Chirita sinensis Lindl., Edwards’s Bot. Reg. 30: t. 59 1844. (syn: Chirita dryas Dunn; Chirita sinensis var. angustifolia Dunn; Chirita sinensis var. bodinieri H. Lév.; Didymocarpus sinensis (Lindl.) H. Lév.; Roettlera sinensis (Lindl.) Kuntze);   
Southern Asia as per Catalogue of Life;

 

SK1428 10 Sep 2018 : 4 posts by 3 authors. Attachments (6)- around 600 kb each. 

Location: Victoria Peak, Hong Kong 
Date: 12 August 2018
Elevation: 1300 ft.
Habit : Wild
Gesnereceae sp .???

This should be Chirita sinensis

 

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SK1430 11 Sep 2018 : 4 posts by 3 authors. Attachments (8)

Location: Victoria Peak, Hong Kong 
Date: 13 August 2018
Elevation: 1300 ft.
Habit : Wild 
Primulina …. ???

Yes this is wild in HK. Lot of variation in leaves.

Chirita sinensis

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SK1465 23 Sep 2018 : 21 posts by 4 authors. Attachments (5)- around 1 Mb each. 

Location: Hong Kong Park  
Date: 15 August 2018
Elevation: 200 ft.
Habit : Cultivated


Pilea sp with red 5 mer single flowers on a short stalk. called aluminium plant because of the whitish/silvery splotches between veins. the red flower gets it the name watermelon pilea i guess. i think this is Pilea cadierei per the RHS 


I am afraid it is not the correct ID.


so what did the label say? now you can share it with me only if you dont want to announce to all yet??


This plant also did not have a label …! That is why I could not post.


so how do you know sure that my guess is wrong 


I think this is Chirita sinensis.


well. this is curious. hong kong herbarium shows this


http://www.herbarium.gov.hk/subpages.aspx?id=6019 which is not representative of the pictures submitted here but google shows some sites with images with whitish blotches similar to what is submitted

but leaves have different shapes etc, yet i take it, it is chirita sinensis as you say. there may be a large variance among growing conditions
so what google shows is different from what hongkong herbarium shows. and it must have been a common plant in hong kong since Patrick Blanc has an entire wall in hong kong covered with chirita sinensis that he planted 2015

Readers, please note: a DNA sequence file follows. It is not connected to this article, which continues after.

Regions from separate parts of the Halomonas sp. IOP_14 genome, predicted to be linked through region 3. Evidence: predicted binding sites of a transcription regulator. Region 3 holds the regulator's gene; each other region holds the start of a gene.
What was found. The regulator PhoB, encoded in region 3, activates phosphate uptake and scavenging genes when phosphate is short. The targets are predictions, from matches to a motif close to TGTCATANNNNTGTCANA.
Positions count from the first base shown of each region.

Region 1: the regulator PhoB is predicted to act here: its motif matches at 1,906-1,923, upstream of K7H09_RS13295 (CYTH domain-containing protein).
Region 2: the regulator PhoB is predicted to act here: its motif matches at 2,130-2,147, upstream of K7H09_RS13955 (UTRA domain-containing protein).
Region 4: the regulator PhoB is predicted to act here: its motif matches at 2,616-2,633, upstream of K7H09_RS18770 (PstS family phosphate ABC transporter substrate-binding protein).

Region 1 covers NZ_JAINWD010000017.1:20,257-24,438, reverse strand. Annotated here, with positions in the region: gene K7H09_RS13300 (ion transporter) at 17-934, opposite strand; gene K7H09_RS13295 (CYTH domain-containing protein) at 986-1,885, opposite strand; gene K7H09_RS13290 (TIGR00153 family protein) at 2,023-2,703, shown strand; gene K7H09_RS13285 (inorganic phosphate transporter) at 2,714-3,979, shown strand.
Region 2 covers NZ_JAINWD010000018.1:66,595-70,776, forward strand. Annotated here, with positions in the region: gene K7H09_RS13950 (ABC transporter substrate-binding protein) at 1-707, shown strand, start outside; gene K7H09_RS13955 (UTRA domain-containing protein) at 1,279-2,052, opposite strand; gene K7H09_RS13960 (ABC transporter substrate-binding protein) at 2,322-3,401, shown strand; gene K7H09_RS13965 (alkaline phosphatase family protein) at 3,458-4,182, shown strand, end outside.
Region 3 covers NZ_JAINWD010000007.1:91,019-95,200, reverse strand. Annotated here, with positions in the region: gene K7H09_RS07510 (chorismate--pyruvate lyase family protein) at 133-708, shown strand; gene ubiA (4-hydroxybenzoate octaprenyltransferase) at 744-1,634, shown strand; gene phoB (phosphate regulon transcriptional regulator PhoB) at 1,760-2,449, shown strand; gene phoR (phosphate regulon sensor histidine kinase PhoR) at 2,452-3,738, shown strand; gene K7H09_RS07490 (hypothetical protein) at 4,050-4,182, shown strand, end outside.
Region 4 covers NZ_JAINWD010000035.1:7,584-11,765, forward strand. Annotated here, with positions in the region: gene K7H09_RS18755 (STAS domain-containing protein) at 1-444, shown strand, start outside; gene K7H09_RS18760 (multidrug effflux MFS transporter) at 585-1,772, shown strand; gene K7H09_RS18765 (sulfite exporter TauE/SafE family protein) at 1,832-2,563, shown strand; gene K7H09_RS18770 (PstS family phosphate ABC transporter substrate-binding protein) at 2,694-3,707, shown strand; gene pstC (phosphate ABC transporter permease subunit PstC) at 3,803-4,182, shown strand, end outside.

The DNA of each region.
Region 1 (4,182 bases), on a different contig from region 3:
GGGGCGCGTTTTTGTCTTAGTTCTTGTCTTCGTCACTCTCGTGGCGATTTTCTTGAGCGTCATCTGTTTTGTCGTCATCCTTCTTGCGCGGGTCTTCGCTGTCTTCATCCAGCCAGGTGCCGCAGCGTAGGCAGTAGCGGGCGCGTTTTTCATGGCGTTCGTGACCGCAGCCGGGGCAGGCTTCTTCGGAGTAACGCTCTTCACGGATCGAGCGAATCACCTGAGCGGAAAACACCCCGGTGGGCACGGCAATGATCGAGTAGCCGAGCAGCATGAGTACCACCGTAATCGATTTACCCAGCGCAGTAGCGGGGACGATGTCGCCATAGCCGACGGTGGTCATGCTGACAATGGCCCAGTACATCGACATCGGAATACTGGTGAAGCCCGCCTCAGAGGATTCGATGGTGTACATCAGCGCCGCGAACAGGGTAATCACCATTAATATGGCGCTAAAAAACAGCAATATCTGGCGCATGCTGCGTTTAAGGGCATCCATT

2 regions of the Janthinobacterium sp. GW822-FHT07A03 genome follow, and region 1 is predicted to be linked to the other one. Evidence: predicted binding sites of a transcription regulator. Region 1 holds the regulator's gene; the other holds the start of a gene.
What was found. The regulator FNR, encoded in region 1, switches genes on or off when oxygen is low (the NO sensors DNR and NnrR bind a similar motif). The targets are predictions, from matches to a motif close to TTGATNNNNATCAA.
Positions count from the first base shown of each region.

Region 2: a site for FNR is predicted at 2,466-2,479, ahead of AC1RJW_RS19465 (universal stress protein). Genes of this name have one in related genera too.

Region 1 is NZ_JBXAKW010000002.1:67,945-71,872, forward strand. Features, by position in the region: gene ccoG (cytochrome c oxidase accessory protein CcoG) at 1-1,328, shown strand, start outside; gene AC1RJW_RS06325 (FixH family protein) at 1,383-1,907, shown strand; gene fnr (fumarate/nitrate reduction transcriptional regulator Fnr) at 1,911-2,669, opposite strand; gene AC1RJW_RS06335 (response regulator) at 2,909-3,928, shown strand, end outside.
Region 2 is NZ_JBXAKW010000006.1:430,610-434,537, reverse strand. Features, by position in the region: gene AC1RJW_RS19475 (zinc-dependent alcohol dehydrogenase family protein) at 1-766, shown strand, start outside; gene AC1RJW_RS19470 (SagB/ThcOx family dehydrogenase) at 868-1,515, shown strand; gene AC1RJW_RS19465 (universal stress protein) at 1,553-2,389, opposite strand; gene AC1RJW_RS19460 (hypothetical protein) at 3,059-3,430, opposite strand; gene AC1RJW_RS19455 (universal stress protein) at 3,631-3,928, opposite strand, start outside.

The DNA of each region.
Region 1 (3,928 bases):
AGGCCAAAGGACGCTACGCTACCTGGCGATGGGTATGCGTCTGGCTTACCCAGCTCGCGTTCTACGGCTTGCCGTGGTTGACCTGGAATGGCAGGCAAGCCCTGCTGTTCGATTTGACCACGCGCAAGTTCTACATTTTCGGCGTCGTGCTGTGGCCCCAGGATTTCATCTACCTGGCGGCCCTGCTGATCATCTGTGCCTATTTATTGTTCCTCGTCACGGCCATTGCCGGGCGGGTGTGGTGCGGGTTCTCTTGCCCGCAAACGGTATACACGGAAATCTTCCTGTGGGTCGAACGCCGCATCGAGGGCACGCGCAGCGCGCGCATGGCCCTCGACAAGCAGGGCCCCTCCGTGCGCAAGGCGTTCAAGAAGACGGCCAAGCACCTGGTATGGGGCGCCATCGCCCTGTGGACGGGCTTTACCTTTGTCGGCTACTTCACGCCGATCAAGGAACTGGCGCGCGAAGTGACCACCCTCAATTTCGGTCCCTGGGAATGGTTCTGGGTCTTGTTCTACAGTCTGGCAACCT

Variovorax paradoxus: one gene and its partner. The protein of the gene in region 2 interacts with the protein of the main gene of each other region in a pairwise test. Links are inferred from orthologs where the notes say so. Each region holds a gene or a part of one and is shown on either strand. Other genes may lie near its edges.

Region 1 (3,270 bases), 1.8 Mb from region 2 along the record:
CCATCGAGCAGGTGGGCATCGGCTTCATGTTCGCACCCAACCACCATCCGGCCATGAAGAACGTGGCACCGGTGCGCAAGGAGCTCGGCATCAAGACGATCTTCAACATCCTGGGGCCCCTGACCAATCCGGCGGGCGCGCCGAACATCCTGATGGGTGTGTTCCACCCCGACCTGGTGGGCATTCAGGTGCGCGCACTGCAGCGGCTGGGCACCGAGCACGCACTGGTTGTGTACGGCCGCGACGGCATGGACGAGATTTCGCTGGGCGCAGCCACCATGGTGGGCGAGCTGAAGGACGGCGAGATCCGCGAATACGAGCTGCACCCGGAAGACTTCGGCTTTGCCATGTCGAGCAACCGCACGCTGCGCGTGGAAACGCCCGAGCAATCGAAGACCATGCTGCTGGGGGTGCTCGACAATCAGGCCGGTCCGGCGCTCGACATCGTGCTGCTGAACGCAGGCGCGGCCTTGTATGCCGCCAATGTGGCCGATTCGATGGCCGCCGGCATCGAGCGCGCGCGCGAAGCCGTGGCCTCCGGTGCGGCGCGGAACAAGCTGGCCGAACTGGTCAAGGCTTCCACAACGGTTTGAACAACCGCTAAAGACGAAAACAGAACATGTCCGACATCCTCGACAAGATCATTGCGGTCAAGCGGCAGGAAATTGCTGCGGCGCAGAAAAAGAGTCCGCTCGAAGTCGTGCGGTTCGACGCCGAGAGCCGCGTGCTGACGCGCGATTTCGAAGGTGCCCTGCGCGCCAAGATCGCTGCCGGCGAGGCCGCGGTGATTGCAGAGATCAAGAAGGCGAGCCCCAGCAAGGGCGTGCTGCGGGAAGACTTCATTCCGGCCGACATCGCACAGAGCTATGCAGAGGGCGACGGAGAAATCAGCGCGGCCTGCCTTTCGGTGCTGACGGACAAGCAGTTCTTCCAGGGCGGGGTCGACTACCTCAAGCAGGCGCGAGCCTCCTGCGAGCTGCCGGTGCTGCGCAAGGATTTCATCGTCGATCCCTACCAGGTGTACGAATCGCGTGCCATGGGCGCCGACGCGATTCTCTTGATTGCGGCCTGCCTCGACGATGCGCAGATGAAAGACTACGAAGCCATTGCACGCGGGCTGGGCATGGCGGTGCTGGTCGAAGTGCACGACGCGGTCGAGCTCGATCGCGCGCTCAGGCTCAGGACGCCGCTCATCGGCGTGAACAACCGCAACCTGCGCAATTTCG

these pictures had made several appearances in vertical gardening sites back then. so everybody must be familiar with this plant and its variations.


I have seen plants guessed by you in that garden with labels which looks completely different than the image I posted. 
That is why I said so. Pilea cadierei looked liked in the link.
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Chirita is very variable. I have seen plants with long and short leaves, variegated and non variegated leaves.


see here, blotches are not that important character for this species 


Patrick Blanc’s webpage wall is also from Hong Kong and you can see the leaves there are so different from leaves on AFCD website.

I have seen this plant many times in wild and leaves are highly variable.
If you look at the flower buds, it is obviously not Pilea cadierei and far away from that family too.
Hope this helps.
I can ask my friend when he comes. Today and tomorrow he is off. Chinese Mid-Autumn Festival.

Is it not that wild plants look different (as also shown in Hong Kong Database) as posted by Saroj ji in another thread and cultivated plants are highly variable as they are in many other cultivated plants?


exactly widely variable species, it seems. also whats in wild, in manmade ‘wild ‘ as in the wall, and what is in horticulture is very variable
so it behooves me and us to keep an open mind. and that’s why our posting guidelines include wild or cultivated category.
nice case to learn about this phenomenon.


I do not have a faintest idea about it. I just took picture and posted for ID.

Could it be Episcia cupreata (Hook.) Hanst. ??


‘I just took picture and posted for ID.’
that’s perfectly fine, i am glad you did. we got to see variability 
but if its not variable, its got to be 5 mer flower plant with silvery splotchy leaf houseplant with orangish flower. now to hunt for one

Yes sir it is possible. Many Gesneriaceae has that kind of leaf.

In Chirita sinensis many variations are found in wild. In cultivation they like silver markings on the leaf so they grow more of such plants than the plants without markings.


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